To begin with, it is important to note that every country’s experience in using art in their reconciliation process is different – anywhere from how their history of conflict influences their engagement to the state of cultural policies in countries. In Rwanda’s case, the government began working alongside international partners shortly after their civil war to establish a platform for the growth of creative industries. Through relatively peaceful periods, they were also able to create an enabling environment that sustained this growth. However, in the case of Afghanistan, the cycles of conflict have made the growth of the cultural policies all the more challenging. Despite difficulties, there are several interesting examples in Afghanistan of how a network of actors, including government, civil society, and international partners, has used art in its attempt to facilitate healing and rebuild national identity.

Grievance Redress Mechanisms – Do they work?

Shamiela Mir's picture

Among many tools that enable gathering of project beneficiaries’ concerns and solving them are Grievance Redress Mechanisms (GRMs). Although the mechanisms themselves are not new, World Bank teams are increasingly encouraged to systematically include GRMs in their projects to increase beneficiaries’ participation, solve project-related disputes and ensure that projects achieve their intended results. As such, GRMs have been a topic of debate among World Bank staff.  GRMs are also called dispute resolution and conflict management/resolution mechanisms and they are considered to be one of several social accountability mechanisms. The topic is, therefore, not only timely at the World Bank but should also be of interest to development practitioners generally.

Paralegals and Social Accountability: Who knew?

Shamiela Mir's picture

Social Accountability is getting more and more innovative these days. A recent event organized by Justice for the Poor (J4P) showcased a pilot program in Sierra Leone where a group of development practitioners are exploring new ideas on social accountability and how legal empowerment tools, such as community paralegals can play a complementary role by helping communities navigate the murky waters of administrative accountability and hold the government and the healthcare service providers accountable.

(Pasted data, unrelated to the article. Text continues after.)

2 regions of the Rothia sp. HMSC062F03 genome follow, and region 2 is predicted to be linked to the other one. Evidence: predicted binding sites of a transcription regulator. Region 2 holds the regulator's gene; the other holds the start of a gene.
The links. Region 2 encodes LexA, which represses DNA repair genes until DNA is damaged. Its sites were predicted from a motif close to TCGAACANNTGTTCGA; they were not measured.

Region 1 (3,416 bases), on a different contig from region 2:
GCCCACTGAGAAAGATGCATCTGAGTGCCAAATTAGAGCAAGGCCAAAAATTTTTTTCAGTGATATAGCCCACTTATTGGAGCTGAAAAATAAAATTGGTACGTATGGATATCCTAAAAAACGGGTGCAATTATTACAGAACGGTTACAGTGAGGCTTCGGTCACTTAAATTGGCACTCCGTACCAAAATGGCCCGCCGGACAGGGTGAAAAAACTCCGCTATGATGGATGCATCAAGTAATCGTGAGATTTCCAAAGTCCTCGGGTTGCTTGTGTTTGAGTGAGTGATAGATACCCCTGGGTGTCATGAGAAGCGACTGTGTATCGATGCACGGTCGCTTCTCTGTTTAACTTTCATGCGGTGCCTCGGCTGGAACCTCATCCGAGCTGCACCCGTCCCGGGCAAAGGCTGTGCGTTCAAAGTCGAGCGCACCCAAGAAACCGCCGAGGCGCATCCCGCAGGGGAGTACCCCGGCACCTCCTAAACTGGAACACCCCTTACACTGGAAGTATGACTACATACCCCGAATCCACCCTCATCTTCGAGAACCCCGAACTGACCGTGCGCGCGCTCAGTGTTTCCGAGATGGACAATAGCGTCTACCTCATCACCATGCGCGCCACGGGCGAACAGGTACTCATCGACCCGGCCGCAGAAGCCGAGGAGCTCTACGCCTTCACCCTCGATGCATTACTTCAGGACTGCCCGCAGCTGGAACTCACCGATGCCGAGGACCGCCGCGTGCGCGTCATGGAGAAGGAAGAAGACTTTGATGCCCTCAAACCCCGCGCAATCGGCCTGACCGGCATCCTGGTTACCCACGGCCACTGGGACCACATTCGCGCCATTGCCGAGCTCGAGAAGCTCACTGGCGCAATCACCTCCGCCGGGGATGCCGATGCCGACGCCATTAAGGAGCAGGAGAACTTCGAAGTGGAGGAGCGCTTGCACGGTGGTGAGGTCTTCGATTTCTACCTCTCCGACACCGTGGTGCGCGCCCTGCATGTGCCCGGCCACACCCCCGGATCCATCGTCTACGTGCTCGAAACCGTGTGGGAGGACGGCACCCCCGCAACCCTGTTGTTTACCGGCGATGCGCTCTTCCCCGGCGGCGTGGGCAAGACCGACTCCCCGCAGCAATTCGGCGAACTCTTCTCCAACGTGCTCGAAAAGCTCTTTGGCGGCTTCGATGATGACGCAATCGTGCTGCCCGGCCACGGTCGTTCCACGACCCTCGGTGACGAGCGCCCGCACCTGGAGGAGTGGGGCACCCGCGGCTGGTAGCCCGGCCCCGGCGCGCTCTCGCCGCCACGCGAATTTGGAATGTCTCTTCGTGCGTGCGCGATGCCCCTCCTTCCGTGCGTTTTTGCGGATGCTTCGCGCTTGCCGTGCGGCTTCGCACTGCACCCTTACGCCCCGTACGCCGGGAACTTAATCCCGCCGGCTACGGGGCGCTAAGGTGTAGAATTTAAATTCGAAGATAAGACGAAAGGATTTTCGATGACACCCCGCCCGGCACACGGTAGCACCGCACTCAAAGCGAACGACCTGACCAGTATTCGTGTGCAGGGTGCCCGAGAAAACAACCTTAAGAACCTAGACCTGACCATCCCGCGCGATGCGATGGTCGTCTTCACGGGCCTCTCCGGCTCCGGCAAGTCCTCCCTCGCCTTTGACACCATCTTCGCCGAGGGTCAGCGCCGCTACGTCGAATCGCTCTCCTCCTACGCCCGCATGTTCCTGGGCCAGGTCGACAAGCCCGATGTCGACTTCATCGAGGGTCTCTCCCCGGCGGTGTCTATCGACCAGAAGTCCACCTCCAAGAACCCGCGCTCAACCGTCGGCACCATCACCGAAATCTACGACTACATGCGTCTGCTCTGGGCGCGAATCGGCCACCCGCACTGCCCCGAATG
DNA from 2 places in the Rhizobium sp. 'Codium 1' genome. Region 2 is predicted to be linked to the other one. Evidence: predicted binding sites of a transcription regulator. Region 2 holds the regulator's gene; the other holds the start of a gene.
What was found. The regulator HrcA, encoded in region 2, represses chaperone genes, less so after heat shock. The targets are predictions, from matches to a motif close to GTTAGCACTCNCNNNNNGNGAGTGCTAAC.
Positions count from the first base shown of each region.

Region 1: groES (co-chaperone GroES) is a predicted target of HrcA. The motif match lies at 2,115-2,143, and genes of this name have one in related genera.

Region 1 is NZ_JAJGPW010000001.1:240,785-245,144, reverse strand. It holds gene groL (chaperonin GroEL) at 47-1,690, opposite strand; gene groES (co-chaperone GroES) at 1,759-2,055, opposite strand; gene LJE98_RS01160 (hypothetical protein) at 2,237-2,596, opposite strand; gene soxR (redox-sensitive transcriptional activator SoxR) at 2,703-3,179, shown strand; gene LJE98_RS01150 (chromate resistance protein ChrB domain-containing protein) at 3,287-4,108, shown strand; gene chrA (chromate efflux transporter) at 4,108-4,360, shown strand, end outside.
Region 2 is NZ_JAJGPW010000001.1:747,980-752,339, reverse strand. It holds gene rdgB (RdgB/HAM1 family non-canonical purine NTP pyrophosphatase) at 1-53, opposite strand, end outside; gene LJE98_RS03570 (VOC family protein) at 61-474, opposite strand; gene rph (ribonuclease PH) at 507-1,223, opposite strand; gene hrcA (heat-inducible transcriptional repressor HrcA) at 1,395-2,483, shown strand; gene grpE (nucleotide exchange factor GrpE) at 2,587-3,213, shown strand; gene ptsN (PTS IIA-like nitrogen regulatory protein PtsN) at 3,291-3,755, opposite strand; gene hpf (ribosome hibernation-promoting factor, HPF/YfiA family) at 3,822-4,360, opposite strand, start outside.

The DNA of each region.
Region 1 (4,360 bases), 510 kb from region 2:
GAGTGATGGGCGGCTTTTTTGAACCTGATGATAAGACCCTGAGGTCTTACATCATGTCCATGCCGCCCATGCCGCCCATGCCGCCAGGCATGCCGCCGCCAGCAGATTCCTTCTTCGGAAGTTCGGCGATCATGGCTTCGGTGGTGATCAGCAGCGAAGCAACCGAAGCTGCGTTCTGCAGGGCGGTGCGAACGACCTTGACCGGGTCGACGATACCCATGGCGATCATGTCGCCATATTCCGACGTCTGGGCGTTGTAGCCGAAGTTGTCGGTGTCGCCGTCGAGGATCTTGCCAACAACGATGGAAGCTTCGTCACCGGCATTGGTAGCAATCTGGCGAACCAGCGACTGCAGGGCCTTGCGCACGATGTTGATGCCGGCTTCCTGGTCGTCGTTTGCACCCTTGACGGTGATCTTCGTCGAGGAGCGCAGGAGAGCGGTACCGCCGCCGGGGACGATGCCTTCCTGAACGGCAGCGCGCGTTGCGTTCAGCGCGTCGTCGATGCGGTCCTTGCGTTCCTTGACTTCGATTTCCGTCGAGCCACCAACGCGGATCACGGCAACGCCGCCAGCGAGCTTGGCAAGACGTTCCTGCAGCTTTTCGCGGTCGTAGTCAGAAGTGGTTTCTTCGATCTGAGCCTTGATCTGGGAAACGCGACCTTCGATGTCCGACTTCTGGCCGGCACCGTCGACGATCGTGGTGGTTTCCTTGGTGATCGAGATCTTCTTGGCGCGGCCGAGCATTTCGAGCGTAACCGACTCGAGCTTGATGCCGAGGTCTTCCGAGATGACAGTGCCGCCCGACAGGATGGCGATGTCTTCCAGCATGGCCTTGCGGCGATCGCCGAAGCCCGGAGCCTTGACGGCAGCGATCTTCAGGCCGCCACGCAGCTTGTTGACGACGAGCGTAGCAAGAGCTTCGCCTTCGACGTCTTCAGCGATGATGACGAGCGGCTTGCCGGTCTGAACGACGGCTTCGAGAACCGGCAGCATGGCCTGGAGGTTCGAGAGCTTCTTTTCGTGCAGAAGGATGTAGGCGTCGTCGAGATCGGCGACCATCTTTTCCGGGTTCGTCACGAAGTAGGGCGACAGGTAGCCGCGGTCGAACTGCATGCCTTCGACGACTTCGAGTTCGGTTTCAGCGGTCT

Rwanda's Artful Path Toward Peace: Cultural Industries and Post-Conflict Reconciliation

Uwimana Basaninyenzi's picture

In my last blog, I wrote about a medium that plays a critical role in post-conflict reconciliation: art.  I argued that the cultural industries—film, music, crafts, architecture, and theater, among other art forms—provide important benefits to post-conflict societies; therefore, policies that encourage the development and growth of these industries should be a critical part of a country’s comprehensive post-conflict reconstruction plan. In a further reflection on these points, this blog examines the story of Rwanda, a post-conflict society that is using film, theater, music, and other creative industries in its journey toward reconciliation and rebuilding.

Homeless People as 4G Hotspots: Innovative Social Inclusion or Disrespectful?

Tanya Gupta's picture

South by Southwest (SXSW) is a company that plans and executes conferences, trade shows, festivals and other events.  Collectively, SXSW sponsored events are the highest revenue-producing event for the Austin economy, with an estimated economic impact of $167 million in 2011 (Wikipedia).

The biggest SXSW story that recently made the rounds was that SXSW, through the company BBH wired homeless people so that they can provide 4G hotspots to “make the invisible “visible”.  The BBH company blog says:

This year in Austin … you’ll notice strategically positioned individuals wearing “Homeless Hotspot” t-shirts. These are homeless individuals in the Case Management program at Front Steps Shelter. They’re carrying MiFi devices. Introduce yourself, then log on to their 4G network via your phone or tablet for a quick high-quality connection. You pay what you want (ideally via the PayPal link on the site so we can track finances), and whatever you give goes directly to the person that just sold you access. We’re believers that providing a digital service will earn these individuals more money than a print commodity.

#4: I Paid A Bribe

Sabina Panth's picture

Our Top Ten Blog Posts by Readership in 2011

Originally published on January 12, 2011

I Paid a Bribe is a recently launched online tool that strives to change the perception of corruption and move citizens from apathy to action.  Its goal is to “uncover the market price of corruption” by encouraging victims to report on incidences when they have been forced to pay a bribe, when they have resisted a demand for a bribe, or when they didn’t have to pay a bribe because of honest officers on duty or improvements in law or procedures.  The format for reporting is compartmentalized in a manner that allows both the viewers and the host organization of the website to observe the nature, pattern, types and distribution of bribes across cities and government departments in India.